Salads are usually served at the beginning of a meal, but a salad can also make a healthy, low-calorie meal all by itself. When you use lots of fruits and vegetables, they can also be loaded with vitamins and antioxidants. The key to keeping salads interesting is to change the ingredients each time you make one. Don't just think of the simple garden salad, but imagine adding fruits, nuts, and lean meats to your salad to make a great low-calorie, highly nutritious meal.
Most salads start with a pile of greens. Since greens are low in calories and are a good source of fiber, it's a great way to add volume to your meal without adding a lot of calories. There are different varieties of lettuce, such as iceberg, leaf, spinach, escarole, romaine, or butter. The darker lettuces offer more vitamins than pale iceberg, for example. Spinach has iron, and all varieties are low in calories. One cup of shredded lettuce has about 5 to 10 calories.
Almost any raw vegetable can be cut up and added to a salad. Green beans, snap peas, carrots, radishes, broccoli, cauliflower, zucchini, asparagus, artichokes, avocados, tomatoes, and cucumbers are all great suggestions. We need five to nine servings of fruits and vegetables per day, so eating a salad is a good way to meet those needs. Brightly colored vegetables have bioflavonoids, and the dark green vegetables are lowest in calories -- about 20 calories per half cup serving.
Blueberries, raspberries, blackberries, apple slices and raisins add vitamins and antioxidants. The delicious burst of flavor and sweetness they add can also help you cut back on, or eliminate, high-calories salad dressings. A half cup of apple slices has 30 calories, and a half cup of berries has about 40 calories.
Meat and Cheese
To make a meal of a salad, you may wish to add some healthy protein sources like chopped or sliced hard-boiled eggs, lean beef, cooked shrimp, tuna, chicken breast, or strips of cheese. Make sure to measure your protein sources, since meats and cheese have more calories than fruit or vegetables. Avoid fried meats like chicken strips or battered and fried shrimp. They contain unhealthy fats and lots of calories. A quarter cup of chopped chicken meat or one egg will add 75 calories. Half a can of tuna will add about 80 calories. Two ounces of cubed or shredded mozzarella or cheddar cheese may add up to 200 calories.
Sprinkle a few nuts like walnuts, pecans, almonds, or cashews for a nice crunch. Just a few nuts will do, about one-eighth cup of nuts adds about 90 calories. Walnuts are a great source of omega-3 essential fatty acids, and all of the nuts add protein and heart-healthy polyunsaturated fatty acids.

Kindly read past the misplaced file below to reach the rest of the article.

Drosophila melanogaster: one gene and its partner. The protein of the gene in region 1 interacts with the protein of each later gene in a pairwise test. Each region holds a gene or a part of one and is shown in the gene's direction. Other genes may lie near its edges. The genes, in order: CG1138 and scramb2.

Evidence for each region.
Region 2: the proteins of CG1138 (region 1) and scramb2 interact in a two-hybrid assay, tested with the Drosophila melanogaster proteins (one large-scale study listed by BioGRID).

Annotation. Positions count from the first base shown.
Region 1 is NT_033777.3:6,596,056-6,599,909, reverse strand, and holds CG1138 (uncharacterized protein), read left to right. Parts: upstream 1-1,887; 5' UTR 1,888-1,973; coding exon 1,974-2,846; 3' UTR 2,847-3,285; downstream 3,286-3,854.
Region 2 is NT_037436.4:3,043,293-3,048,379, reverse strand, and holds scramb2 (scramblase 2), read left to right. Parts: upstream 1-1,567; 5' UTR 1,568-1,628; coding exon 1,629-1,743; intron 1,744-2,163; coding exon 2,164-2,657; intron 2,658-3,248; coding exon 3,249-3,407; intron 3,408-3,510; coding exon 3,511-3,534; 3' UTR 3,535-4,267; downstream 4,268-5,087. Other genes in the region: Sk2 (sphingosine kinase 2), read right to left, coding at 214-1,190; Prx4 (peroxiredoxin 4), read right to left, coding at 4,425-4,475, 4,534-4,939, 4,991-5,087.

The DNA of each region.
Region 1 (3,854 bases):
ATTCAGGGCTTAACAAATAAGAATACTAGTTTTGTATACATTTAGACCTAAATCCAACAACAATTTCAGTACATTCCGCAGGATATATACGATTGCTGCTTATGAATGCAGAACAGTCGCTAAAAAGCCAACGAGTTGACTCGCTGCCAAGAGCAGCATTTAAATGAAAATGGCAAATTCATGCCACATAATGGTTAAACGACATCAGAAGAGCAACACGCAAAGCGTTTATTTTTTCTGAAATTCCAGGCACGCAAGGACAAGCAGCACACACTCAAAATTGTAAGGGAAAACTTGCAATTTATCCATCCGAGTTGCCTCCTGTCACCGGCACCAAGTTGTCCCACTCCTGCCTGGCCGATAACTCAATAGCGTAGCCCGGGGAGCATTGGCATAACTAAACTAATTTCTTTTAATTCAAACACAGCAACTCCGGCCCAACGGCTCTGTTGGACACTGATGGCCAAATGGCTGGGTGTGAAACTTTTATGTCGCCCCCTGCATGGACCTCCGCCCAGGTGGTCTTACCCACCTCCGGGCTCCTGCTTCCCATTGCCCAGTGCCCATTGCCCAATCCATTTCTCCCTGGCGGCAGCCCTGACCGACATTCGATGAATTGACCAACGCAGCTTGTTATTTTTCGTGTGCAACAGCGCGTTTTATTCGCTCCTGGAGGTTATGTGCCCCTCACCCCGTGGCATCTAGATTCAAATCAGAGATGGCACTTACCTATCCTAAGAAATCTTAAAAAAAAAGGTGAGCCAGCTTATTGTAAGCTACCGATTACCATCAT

One tablespoon of regular commercial salad dressing will add 50 to 80 calories, so be careful to measure how much you use. A large salad may tempt you to use a lot more, just remember that one-quarter cup of dressing could add up to 300 calories. Low fat dressings are available, which offer fewer calories, but they may not taste as good. A salad with a variety of fruits and vegetables really doesn't need any dressing; some freshly squeezed lemon or lime juice will likely be enough to suit your taste.
A Salad to Try
Here is a great example of a delicious, healthy salad:
• two cups of green leaf lettuce
• one-forth cup raw green beans
• one-forth cup snap peas
• one-forth cup chopped tomato
• one-forth cup sliced carrots
• one-forth cup apple slices
• one-forth cup blueberries
• one-forth cup chopped chicken breast
• one chopped hard boiled egg
• one ounce of shredded mozzarella cheese
• one-eighth cup walnut pieces
• lemon and lime wedges
This salad has lots of vitamins, antioxidants, phytochemicals and fiber and comes in at just under 400 calories. Serve this salad with a glass of iced-herbal tea or a big glass of sparkling water with lemon.
Salads can be changed and adapted to any diet. Choose low carb green vegetables for low carb diets and use low-fat or no dressing for low-fat diets. Choose the lowest calorie ingredients if you are watching your calories. Keep lots of salad fruits and vegetables on hand, and you will find it easy to create salads several times per week. Change the ingredients to create completely different flavors, and you will never get bored with healthy salad meals.
A nutritional counselor for more than 18 years, Violet Mueller specializes in writing about nutrition and dietary issues on the Internet. Violet was designated a Certified Nutrition Specialist by the American College of Nutrition (ACN) in 2000.